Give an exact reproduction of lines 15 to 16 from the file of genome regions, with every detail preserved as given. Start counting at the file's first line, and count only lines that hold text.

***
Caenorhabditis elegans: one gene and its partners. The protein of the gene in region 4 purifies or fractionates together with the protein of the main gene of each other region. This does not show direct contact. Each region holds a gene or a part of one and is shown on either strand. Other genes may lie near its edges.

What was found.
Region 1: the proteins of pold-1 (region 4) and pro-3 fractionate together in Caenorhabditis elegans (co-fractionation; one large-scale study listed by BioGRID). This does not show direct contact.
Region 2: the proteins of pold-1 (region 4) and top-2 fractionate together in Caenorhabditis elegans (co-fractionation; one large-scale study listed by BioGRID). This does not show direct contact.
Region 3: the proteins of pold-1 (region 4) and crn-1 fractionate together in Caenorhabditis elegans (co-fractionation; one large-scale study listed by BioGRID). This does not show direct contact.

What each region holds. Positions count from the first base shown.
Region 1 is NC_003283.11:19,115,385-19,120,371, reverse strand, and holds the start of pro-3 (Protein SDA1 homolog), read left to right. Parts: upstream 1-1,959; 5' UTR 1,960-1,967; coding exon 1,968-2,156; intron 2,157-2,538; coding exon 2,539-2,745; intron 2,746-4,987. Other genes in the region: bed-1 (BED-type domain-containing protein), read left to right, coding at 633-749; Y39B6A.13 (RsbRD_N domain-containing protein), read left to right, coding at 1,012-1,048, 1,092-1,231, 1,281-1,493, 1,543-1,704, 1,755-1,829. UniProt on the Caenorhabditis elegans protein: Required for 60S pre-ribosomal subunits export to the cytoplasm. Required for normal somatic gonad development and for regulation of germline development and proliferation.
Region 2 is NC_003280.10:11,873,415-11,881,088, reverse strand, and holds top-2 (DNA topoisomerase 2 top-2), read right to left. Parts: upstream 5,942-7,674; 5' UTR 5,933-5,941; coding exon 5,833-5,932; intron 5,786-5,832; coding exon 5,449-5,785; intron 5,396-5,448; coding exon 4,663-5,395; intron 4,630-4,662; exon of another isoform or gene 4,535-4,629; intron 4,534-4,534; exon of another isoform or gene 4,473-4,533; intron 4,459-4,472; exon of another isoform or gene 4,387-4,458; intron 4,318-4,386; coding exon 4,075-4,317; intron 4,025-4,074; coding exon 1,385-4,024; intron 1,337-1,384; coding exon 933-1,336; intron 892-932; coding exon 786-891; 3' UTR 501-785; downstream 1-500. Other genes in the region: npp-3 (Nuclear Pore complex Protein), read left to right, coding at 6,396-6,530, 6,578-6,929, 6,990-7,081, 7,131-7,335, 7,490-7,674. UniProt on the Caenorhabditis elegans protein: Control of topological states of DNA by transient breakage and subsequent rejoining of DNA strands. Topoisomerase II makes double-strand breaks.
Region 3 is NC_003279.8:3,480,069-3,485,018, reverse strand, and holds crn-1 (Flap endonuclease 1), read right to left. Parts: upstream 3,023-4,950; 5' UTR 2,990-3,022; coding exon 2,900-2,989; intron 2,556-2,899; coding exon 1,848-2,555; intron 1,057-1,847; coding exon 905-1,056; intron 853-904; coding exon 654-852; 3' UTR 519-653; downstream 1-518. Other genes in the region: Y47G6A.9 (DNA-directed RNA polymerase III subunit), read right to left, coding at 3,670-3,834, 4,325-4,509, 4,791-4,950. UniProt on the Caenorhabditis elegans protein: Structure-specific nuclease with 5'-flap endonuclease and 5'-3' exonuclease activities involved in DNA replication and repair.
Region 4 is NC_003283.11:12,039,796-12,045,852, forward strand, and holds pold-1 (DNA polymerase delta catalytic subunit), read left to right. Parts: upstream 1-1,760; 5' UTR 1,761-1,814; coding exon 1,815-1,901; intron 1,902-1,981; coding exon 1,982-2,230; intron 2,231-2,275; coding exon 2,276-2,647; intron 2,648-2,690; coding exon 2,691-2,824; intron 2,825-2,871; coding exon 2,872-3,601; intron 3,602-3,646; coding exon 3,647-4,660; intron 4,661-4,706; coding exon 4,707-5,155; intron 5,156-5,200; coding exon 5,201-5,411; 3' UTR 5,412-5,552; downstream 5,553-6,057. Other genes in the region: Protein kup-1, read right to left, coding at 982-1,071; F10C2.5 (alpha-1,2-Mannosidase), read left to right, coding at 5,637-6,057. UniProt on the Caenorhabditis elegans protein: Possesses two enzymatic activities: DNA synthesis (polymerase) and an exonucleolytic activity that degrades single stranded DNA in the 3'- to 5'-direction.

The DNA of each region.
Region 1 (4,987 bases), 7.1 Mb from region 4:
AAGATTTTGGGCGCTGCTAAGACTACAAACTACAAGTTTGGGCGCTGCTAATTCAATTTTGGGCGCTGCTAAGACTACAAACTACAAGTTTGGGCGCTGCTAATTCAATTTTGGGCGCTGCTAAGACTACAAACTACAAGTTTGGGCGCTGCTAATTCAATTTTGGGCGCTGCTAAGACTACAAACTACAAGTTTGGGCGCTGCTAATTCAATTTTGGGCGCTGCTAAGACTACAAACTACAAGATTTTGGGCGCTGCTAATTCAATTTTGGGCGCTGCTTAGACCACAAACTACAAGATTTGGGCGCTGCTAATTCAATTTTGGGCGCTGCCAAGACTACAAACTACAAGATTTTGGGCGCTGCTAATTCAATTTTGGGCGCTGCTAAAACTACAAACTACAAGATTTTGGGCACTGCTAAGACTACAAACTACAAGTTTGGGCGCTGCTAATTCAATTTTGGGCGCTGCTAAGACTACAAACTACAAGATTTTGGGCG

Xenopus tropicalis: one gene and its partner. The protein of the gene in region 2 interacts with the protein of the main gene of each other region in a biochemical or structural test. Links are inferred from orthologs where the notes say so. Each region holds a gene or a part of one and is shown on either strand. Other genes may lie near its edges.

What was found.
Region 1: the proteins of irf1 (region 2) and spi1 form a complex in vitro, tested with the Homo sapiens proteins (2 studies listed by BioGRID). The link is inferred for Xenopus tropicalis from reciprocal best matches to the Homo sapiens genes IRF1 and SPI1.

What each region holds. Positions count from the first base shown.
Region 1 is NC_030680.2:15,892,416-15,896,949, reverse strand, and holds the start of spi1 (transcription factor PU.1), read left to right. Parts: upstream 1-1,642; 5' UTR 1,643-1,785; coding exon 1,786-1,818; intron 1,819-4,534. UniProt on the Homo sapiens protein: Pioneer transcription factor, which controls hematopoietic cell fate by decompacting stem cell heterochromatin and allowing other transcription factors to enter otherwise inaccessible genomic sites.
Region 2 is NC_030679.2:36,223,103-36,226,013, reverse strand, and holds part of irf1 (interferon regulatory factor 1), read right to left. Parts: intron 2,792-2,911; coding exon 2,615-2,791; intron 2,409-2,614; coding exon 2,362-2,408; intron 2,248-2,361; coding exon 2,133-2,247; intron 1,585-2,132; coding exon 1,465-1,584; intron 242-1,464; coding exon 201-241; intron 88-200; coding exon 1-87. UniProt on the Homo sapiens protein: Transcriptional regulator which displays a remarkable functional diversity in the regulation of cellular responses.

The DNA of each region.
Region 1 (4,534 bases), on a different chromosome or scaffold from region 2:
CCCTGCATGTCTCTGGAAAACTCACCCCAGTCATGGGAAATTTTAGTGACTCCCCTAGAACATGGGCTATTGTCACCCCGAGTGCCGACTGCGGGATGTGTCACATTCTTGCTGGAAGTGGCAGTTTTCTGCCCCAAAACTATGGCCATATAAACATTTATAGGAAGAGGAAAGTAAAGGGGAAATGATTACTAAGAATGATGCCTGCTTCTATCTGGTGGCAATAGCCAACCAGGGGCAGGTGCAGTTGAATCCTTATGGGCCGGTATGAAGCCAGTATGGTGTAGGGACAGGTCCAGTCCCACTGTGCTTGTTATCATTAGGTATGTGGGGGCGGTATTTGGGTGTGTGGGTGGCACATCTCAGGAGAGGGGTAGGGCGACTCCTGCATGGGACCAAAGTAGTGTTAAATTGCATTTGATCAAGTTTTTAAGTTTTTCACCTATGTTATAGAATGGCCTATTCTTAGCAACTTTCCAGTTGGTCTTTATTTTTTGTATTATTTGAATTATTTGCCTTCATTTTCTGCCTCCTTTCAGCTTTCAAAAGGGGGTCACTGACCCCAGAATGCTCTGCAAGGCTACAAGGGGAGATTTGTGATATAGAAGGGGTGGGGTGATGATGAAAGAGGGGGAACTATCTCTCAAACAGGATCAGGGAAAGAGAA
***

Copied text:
What was found.
Region 1: the proteins of irf1 (region 2) and spi1 form a complex in vitro, tested with the Homo sapiens proteins (2 studies listed by BioGRID). The link is inferred for Xenopus tropicalis from reciprocal best matches to the Homo sapiens genes IRF1 and SPI1.